3 This is not to deny any of the visions or auditions or sensations of the mystics, Dante’s rose or Theresa’s walnut; but it is to affirm the propositions in Section I.

 

IV

1 The consciousness may be aware of the effects of the unknown and of the non-knowable on the consciousness, but this does not affect the proposition that our consciousness is utterly ignorant of the nature of the intimate essence. For instance: a man may be hit by a bullet and not know its composition, nor the cause of its having been fired, nor its direction, nor that it is a bullet. He may die almost instantly, knowing only the sensation of shock. Thus consciousness may perfectly well register certain results, as sensation, without comprehending their nature (see I, 1). He may even die of a long-considered disease without comprehending its bacillus.

2 The thought here becomes clouded, and we see the tendency of logic to move in a circle. Confusion between a possibly discoverable bacillus and a non-knowable Theos. Concerning the ultimate nature of the bacillus, however, no knowledge exists; but the consciousness may learn to deal with superficial effects of the bacillus, as with the directing of bullets. confusion enters argument the moment one calls in analogy. We return to clarity of Section I (1-9).

3 The introduction of analogy has not affected our proposition that the “intimate essence” exists. It has muddied our conception of the non-knowability of the intimate essence.

[Speculation.—Religions have introduced analogy? Philosophies have attempted sometimes to do without it. This does not prove that religions have muddied all our concepts. There is no end to the variants one may draw out of the logical trick-hat.]

 

V

1 It is, however, impossible to prove whether the Theos be one or many.

2 The greatest tyrannies have arisen from the dogma that the Theos is one, or that there is a unity above various strata of Theos which imposes its will upon the sub-strata, and thence upon human individuals.

3 Certain beauties of fancy and of concept have arisen both from the proposition of many gods and from that of one god, or of an orderly arrangement of the Theos.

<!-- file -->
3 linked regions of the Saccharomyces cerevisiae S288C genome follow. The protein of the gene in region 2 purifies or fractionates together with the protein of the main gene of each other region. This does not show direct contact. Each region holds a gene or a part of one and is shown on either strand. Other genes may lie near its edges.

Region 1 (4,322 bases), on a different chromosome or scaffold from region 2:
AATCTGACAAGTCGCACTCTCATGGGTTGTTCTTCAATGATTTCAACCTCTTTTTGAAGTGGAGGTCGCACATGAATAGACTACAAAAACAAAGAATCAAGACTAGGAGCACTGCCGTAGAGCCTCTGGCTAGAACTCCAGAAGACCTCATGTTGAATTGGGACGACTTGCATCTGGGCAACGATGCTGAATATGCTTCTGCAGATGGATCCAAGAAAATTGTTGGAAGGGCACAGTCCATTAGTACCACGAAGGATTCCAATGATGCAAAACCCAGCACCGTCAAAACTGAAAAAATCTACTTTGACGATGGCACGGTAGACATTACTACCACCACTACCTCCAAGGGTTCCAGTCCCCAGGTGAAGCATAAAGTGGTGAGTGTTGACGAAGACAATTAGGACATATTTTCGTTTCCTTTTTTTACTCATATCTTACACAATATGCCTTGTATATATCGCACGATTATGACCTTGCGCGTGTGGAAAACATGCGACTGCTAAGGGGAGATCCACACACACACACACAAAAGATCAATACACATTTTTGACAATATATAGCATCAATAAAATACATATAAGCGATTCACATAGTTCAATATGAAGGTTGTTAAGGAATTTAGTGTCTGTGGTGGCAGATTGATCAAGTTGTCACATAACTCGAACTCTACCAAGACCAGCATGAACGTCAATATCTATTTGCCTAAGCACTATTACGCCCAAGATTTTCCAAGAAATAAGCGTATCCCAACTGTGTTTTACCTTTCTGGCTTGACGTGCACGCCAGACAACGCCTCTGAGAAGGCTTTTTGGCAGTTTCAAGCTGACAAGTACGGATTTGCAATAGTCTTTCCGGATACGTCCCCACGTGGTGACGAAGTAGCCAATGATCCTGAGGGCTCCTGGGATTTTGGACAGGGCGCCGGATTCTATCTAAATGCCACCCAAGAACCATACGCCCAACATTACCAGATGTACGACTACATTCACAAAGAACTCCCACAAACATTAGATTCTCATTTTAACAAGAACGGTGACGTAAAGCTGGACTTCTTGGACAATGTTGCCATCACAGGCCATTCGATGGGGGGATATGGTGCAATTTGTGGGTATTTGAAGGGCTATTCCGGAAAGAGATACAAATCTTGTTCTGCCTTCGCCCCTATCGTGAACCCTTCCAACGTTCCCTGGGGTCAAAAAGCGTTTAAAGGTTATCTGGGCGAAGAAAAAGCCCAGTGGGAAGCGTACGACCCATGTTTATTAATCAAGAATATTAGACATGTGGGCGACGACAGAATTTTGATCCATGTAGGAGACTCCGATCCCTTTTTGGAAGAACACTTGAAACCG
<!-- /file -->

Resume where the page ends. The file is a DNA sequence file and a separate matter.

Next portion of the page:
4 A choice of these fancies of the Theos is a matter of taste; as the preference of Durer or Velasquez, or the Moscophorus, or Amenhotep’s effigy, or the marbles of Phidias.

5 Religion usually holds that the Theos can be, by its patent system, exploited.

6 It is not known whether the Theos may be or may not be exploited.

7 Most religions offer a system or a few tips for exploiting the Theos.

8 Men often enjoy the feeling that they are performing this exploitation, or that they are on good terms with the Theos.

9 There is no harm in this, so long as they do not incommode anyone else.

10 The reason why they should not incommode anyone else is not demonstrable; it belongs to that part of the concepts of consciousness which we call common decency.

11 We do not quite know how we have come by these concepts of common decency, but one supposes it is our heritage from superior individuals of the past; that it is the treasure of tradition. Savages and professed believers in religion do not possess this concept of common decency. They usually wish to interfere with us, and to get us to believe something “for our good”.

12 A belief is, as we have said, a cramp, and thence progressively a paralysis or atrophy of the mind in a given position.

 

Note

This terse statement of his philosophy was Pound’s farewell to London. Having made it, he went to Paris, and then to Rapallo.

First published in The New Age, Vol. XXVIII, No. 11, 13 January, 1921, pp. 125-6. Proofread and annotated by Fergus Cullen (2016-7).